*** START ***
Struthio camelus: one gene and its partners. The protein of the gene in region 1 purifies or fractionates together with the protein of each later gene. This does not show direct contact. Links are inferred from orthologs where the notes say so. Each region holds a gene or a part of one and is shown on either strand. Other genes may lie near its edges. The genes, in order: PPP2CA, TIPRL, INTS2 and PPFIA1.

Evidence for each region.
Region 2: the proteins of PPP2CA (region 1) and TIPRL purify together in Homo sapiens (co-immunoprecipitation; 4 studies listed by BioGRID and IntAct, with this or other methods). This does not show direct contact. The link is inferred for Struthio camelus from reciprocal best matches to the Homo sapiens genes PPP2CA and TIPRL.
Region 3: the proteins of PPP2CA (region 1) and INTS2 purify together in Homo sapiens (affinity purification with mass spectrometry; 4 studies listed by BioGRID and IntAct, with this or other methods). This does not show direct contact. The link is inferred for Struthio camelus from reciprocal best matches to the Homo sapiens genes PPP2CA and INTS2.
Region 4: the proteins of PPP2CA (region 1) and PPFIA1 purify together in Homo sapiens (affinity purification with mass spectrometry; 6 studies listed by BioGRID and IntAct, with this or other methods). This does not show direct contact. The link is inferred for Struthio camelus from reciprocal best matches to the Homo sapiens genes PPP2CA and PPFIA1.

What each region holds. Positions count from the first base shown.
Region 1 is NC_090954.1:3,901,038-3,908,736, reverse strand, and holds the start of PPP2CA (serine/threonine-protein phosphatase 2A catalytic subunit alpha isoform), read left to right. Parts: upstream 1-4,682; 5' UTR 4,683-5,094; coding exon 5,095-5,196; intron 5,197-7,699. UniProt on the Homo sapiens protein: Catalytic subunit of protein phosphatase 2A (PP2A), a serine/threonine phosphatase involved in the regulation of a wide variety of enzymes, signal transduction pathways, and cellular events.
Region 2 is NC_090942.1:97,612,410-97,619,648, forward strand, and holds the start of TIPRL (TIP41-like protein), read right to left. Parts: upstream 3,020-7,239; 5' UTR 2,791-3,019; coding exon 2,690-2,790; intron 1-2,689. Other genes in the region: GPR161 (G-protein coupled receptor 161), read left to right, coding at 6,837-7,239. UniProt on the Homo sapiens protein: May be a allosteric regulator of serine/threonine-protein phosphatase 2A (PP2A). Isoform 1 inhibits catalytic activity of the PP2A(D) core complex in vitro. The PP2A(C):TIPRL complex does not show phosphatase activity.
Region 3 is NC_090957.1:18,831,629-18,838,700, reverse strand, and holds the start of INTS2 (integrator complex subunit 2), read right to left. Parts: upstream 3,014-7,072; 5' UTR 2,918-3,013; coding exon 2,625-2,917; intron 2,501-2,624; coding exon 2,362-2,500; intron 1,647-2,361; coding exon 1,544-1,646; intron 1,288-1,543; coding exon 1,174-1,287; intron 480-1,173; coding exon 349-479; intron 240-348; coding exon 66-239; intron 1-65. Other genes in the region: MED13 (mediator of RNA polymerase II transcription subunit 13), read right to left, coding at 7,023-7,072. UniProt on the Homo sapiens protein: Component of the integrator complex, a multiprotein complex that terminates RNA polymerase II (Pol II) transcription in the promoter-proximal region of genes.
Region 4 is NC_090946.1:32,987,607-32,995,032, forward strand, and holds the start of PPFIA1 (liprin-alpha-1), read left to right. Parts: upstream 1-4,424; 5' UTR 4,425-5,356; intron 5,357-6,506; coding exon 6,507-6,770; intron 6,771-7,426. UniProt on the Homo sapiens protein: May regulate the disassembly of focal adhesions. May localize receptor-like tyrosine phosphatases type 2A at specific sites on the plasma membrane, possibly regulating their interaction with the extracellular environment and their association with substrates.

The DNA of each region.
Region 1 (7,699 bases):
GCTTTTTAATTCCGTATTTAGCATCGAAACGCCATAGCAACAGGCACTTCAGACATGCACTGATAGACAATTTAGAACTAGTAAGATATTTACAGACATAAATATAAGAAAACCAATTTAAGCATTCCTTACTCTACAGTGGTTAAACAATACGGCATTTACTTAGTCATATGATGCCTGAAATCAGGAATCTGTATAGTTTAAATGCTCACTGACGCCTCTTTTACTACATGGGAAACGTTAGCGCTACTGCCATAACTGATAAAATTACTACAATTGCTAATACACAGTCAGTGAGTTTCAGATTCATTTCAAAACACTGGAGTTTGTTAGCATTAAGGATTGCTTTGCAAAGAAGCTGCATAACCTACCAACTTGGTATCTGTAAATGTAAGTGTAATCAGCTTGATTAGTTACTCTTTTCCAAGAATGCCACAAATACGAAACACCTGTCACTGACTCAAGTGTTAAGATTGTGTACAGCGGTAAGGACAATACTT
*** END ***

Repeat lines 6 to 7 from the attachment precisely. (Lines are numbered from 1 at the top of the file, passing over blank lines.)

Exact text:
What each region holds. Positions count from the first base shown.
Region 1 is NC_090954.1:3,901,038-3,908,736, reverse strand, and holds the start of PPP2CA (serine/threonine-protein phosphatase 2A catalytic subunit alpha isoform), read left to right. Parts: upstream 1-4,682; 5' UTR 4,683-5,094; coding exon 5,095-5,196; intron 5,197-7,699. UniProt on the Homo sapiens protein: Catalytic subunit of protein phosphatase 2A (PP2A), a serine/threonine phosphatase involved in the regulation of a wide variety of enzymes, signal transduction pathways, and cellular events.